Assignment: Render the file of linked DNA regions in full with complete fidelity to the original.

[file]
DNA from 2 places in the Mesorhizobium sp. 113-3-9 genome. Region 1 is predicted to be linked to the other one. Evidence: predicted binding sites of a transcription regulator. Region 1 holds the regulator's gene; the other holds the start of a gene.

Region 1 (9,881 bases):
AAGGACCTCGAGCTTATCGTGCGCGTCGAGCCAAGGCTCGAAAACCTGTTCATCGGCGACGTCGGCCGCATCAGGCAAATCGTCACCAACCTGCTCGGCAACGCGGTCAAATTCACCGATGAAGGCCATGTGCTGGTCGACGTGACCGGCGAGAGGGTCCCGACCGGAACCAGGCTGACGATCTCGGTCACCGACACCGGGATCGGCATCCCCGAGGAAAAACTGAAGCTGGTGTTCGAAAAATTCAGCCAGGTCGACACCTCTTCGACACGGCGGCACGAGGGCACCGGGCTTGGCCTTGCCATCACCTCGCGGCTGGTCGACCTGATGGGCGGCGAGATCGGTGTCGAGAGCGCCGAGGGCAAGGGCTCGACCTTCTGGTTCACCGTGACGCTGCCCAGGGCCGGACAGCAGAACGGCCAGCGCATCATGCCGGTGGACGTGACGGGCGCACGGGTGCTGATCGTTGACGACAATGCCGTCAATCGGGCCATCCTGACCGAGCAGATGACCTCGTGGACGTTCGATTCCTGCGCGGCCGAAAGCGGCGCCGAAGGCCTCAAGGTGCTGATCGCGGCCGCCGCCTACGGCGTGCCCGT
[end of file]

DNA from 2 places in the Mesorhizobium sp. 113-3-9 genome. Region 1 is predicted to be linked to the other one. Evidence: predicted binding sites of a transcription regulator. Region 1 holds the regulator's gene; the other holds the start of a gene.

Region 1 (9,881 bases):
AAGGACCTCGAGCTTATCGTGCGCGTCGAGCCAAGGCTCGAAAACCTGTTCATCGGCGACGTCGGCCGCATCAGGCAAATCGTCACCAACCTGCTCGGCAACGCGGTCAAATTCACCGATGAAGGCCATGTGCTGGTCGACGTGACCGGCGAGAGGGTCCCGACCGGAACCAGGCTGACGATCTCGGTCACCGACACCGGGATCGGCATCCCCGAGGAAAAACTGAAGCTGGTGTTCGAAAAATTCAGCCAGGTCGACACCTCTTCGACACGGCGGCACGAGGGCACCGGGCTTGGCCTTGCCATCACCTCGCGGCTGGTCGACCTGATGGGCGGCGAGATCGGTGTCGAGAGCGCCGAGGGCAAGGGCTCGACCTTCTGGTTCACCGTGACGCTGCCCAGGGCCGGACAGCAGAACGGCCAGCGCATCATGCCGGTGGACGTGACGGGCGCACGGGTGCTGATCGTTGACGACAATGCCGTCAATCGGGCCATCCTGACCGAGCAGATGACCTCGTGGACGTTCGATTCCTGCGCGGCCGAAAGCGGCGCCGAAGGCCTCAAGGTGCTGATCGCGGCCGCCGCCTACGGCGTGCCCGT